Feb 20, 2008
Making solar cells sustainable
Researchers from eight universities across the UK have embarked on the country's largest ever research project into photovoltaics. Led by Durham University, the £6.3 million PV-21 programme will focus on making thin-film, light-absorbing cells for solar panels from sustainable and affordable materials.
The four-year project starts in April. It includes 10 industrial partners and researchers from the universities of Bangor, Bath, Cranfield, Edinburgh, Northumbria and Southampton as well as Imperial College London.
The project is aimed at the "medium to long-term goal" of making solar energy more competitive and sustainable.
"The market potential for photovoltaics is huge," says principal investigator Ken Durose from Durham University. "But the unavailability of cheap devices is holding up this market. We are looking into new technologies and materials because many of the materials that are successful today will be unsustainable when the mass market comes."
The consortium will focus its attention on inorganic materials and will look at ways of improving efficiency in current technologies as well as using new materials. Durose told environmentalresearchweb: "Each university partner has its strengths. For example: one group of researchers is looking at improving the sensitivity of silicon by coating it with a light-sensitive dye; another is investigating the development of thin-layer cells using cadmium telluride; copper indium diselenide (CuInSe2) is another material under investigation; and others are looking into the nano-texturing of a cell's surface as an alternative to anti-reflective coatings."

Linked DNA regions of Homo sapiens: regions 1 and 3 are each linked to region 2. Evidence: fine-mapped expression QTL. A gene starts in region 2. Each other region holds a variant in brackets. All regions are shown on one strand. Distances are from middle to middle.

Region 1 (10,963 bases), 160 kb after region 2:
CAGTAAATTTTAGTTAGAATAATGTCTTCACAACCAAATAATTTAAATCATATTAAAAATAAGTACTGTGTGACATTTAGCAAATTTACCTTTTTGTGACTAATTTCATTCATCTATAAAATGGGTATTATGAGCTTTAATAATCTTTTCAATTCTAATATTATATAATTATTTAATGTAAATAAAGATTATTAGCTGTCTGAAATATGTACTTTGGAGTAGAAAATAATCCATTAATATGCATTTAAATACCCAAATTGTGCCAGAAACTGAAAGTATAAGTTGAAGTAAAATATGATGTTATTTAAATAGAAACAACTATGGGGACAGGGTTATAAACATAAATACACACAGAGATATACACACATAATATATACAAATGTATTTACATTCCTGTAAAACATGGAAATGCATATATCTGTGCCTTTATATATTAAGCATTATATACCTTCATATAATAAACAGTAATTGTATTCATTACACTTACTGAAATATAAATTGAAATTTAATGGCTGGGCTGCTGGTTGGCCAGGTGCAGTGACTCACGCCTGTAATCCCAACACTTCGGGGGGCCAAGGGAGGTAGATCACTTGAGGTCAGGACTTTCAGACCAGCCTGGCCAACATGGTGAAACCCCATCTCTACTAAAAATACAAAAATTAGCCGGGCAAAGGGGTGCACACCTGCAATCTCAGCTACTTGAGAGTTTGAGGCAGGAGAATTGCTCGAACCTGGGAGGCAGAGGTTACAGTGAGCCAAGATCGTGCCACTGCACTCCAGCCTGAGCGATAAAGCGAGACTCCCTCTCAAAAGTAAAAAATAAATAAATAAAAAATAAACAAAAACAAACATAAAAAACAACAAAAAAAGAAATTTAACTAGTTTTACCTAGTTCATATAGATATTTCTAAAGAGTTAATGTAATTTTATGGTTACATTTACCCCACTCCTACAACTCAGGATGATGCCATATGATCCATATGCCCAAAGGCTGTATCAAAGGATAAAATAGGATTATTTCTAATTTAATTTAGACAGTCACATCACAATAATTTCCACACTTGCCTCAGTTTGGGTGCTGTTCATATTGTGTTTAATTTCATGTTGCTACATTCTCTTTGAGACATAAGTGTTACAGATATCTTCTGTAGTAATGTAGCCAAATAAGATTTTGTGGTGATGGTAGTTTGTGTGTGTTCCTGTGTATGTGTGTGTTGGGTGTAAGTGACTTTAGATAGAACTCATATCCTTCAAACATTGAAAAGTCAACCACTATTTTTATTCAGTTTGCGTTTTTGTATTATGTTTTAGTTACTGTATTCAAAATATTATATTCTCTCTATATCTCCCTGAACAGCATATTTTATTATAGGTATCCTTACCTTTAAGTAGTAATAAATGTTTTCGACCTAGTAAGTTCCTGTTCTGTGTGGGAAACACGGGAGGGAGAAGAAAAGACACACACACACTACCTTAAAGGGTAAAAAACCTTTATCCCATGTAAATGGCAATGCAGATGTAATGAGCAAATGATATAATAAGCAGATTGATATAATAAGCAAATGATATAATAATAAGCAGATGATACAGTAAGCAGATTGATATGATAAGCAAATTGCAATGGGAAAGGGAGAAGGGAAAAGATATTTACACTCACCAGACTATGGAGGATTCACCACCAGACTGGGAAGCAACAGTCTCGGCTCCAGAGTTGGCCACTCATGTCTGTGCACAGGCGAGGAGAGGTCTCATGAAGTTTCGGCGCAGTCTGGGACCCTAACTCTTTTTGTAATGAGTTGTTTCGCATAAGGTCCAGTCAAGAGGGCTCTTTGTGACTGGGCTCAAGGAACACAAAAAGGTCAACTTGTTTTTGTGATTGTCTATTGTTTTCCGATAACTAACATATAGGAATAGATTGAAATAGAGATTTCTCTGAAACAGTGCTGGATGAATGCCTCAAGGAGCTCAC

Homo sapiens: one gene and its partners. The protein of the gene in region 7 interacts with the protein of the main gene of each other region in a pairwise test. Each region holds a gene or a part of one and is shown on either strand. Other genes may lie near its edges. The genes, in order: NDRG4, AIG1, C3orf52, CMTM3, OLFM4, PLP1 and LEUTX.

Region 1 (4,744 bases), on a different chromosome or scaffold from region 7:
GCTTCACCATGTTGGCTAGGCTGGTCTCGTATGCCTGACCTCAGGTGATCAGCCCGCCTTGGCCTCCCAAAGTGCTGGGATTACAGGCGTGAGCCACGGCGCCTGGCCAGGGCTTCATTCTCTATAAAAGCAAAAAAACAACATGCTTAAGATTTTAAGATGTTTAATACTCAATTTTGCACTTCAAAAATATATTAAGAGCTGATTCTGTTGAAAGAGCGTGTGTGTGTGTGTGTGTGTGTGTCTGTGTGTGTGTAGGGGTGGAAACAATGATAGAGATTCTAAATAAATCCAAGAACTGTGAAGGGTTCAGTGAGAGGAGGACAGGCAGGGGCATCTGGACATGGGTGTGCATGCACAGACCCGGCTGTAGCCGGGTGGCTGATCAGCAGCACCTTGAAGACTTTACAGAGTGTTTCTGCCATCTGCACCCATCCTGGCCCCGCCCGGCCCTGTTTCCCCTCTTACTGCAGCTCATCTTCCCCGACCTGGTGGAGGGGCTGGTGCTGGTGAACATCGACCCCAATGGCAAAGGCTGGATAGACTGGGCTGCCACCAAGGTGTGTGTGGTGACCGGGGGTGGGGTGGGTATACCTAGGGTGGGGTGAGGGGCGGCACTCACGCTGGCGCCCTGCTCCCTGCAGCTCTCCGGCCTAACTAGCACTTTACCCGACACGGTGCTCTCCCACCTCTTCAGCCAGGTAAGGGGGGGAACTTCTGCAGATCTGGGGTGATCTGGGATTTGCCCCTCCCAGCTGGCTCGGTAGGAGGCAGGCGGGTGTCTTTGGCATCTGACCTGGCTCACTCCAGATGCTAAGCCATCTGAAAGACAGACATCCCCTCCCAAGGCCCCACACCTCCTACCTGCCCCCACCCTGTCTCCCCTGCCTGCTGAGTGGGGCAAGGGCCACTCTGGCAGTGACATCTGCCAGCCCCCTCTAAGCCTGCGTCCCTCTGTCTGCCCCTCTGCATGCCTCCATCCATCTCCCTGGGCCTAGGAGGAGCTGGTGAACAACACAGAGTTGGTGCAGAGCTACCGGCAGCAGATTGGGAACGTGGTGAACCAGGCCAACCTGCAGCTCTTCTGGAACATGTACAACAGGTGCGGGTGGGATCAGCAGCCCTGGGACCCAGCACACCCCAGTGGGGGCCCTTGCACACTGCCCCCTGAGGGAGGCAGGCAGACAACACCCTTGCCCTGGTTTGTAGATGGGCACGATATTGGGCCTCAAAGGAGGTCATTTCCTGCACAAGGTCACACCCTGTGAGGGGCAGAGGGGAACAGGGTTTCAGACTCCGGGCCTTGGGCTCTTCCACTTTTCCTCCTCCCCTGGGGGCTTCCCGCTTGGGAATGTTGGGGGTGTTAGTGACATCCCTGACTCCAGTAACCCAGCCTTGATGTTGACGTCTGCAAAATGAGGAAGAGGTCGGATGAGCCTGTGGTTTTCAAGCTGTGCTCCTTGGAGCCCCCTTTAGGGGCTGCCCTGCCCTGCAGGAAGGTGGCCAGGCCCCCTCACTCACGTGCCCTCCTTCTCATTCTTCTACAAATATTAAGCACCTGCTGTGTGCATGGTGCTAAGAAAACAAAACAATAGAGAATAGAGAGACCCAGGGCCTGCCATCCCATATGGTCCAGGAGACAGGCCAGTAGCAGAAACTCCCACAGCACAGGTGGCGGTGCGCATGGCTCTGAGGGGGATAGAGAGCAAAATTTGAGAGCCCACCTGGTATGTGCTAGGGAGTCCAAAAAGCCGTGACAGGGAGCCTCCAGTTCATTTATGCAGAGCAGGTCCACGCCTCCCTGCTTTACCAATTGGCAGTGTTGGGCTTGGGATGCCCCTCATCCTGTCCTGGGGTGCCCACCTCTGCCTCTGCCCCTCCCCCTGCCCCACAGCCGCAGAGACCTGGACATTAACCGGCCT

For large-scale photovoltaics manufacture, materials costs dominate and, together with module efficiency, determine the cost per kW peak. A closely related issue is sustainability. For example, the metal indium is a key component in photovoltaics, but is rare and expensive (it cost $660/kg in 2007). "Reducing the thickness of semiconductor by 1 micron in 10% efficient cells with a peak generating capacity of 1 GW would save 50 tonnes of material," says Durose.
About the author
Nadya Anscombe is a contributing editor to environmentalresearchweb.